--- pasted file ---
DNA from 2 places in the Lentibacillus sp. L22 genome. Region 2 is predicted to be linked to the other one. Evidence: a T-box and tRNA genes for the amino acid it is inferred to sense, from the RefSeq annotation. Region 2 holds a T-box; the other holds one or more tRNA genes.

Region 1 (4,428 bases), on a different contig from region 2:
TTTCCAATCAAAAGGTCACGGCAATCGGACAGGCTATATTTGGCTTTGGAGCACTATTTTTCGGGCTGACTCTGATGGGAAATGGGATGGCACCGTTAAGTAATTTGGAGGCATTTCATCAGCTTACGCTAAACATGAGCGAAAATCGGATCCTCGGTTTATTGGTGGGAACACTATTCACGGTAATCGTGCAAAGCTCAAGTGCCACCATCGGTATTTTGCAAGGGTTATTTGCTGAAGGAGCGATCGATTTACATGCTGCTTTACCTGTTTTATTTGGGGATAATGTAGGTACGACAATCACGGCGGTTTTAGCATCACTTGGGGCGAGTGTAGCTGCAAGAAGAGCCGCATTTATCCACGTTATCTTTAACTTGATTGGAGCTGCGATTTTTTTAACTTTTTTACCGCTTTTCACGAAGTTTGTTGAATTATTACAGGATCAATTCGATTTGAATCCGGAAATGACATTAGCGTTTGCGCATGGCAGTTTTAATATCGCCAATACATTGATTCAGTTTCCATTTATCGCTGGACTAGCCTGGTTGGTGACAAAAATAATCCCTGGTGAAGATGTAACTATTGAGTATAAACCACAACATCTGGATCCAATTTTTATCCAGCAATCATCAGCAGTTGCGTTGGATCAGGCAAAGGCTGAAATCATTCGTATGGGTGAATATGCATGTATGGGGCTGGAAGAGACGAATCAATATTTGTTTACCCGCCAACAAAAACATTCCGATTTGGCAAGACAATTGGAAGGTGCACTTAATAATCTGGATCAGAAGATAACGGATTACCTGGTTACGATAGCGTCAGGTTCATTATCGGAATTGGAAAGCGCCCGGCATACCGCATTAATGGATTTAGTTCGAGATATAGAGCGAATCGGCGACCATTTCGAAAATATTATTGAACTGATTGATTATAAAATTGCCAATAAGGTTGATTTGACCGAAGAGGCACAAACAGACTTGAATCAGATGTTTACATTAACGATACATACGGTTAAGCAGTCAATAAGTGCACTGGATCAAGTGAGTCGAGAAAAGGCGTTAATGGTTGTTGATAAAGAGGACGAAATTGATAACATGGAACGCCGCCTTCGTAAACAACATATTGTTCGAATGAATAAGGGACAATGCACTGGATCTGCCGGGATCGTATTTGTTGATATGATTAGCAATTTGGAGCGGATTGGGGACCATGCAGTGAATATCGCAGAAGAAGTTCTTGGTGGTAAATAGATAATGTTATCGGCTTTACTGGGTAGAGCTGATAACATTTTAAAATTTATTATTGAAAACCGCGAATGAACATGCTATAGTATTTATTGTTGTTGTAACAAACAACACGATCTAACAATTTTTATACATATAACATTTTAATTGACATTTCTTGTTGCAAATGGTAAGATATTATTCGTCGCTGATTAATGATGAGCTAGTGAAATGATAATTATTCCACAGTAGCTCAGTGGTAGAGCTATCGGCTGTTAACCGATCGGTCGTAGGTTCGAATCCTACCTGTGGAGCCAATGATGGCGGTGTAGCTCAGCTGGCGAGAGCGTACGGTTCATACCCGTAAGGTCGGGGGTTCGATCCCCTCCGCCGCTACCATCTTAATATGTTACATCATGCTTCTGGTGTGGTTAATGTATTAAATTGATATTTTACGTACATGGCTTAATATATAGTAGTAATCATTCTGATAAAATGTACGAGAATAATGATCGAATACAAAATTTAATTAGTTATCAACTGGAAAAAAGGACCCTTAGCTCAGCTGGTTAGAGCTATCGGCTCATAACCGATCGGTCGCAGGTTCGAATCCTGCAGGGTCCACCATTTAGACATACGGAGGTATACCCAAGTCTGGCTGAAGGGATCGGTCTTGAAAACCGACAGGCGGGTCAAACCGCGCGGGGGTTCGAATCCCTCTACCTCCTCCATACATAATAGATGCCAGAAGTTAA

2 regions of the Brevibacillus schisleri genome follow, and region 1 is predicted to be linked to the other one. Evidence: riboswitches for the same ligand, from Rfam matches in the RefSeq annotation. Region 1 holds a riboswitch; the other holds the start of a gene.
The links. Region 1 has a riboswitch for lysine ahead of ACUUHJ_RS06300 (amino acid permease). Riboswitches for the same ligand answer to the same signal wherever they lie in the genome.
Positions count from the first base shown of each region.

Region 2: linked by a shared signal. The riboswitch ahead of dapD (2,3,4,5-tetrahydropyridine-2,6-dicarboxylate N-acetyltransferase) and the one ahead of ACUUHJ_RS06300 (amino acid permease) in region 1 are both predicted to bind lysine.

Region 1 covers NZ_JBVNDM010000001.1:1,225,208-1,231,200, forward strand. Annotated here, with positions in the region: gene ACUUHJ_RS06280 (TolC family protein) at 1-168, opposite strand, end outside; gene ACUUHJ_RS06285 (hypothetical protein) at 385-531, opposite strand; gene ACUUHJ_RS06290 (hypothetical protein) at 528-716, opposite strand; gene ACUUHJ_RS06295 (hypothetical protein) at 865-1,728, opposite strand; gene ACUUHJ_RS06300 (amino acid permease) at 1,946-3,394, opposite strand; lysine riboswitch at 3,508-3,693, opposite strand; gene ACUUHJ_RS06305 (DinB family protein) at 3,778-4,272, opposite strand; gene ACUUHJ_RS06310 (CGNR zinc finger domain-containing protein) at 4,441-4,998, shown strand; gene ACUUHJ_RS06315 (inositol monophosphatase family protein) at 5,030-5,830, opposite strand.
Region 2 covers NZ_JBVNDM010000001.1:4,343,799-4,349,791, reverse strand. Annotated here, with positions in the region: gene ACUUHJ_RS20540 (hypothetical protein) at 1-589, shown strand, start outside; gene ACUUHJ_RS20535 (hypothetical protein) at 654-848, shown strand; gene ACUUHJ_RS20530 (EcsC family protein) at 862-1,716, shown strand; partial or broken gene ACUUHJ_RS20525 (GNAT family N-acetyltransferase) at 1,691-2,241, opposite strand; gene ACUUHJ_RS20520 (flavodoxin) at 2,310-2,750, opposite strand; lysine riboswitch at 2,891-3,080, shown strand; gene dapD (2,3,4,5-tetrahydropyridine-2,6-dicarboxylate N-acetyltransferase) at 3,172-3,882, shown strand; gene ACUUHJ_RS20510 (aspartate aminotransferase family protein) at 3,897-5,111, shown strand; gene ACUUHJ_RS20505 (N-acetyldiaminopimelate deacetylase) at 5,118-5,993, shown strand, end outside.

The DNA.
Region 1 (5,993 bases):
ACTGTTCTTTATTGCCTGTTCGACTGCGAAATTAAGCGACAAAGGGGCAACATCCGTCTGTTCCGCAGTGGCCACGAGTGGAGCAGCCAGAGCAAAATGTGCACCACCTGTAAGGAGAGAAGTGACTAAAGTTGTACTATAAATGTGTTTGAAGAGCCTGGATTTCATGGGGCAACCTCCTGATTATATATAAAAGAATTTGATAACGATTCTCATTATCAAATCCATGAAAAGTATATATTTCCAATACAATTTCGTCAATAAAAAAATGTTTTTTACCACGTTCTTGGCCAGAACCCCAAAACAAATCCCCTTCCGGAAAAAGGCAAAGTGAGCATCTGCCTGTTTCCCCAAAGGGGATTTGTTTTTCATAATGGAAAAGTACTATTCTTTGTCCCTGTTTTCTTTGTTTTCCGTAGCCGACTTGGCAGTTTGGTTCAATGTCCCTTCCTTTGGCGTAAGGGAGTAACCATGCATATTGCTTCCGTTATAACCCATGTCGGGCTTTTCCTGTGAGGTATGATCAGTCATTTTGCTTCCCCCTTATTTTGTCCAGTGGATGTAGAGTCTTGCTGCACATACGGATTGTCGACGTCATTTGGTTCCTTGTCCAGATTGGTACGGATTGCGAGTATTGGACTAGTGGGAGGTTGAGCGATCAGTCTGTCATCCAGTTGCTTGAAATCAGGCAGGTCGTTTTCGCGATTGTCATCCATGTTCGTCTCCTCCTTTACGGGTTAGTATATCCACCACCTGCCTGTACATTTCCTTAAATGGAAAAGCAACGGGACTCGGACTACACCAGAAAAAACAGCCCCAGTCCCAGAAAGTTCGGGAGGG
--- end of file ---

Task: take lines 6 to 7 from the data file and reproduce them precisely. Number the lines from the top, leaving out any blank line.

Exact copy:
Positions count from the first base shown of each region.

Region 2: linked by a shared signal. The riboswitch ahead of dapD (2,3,4,5-tetrahydropyridine-2,6-dicarboxylate N-acetyltransferase) and the one ahead of ACUUHJ_RS06300 (amino acid permease) in region 1 are both predicted to bind lysine.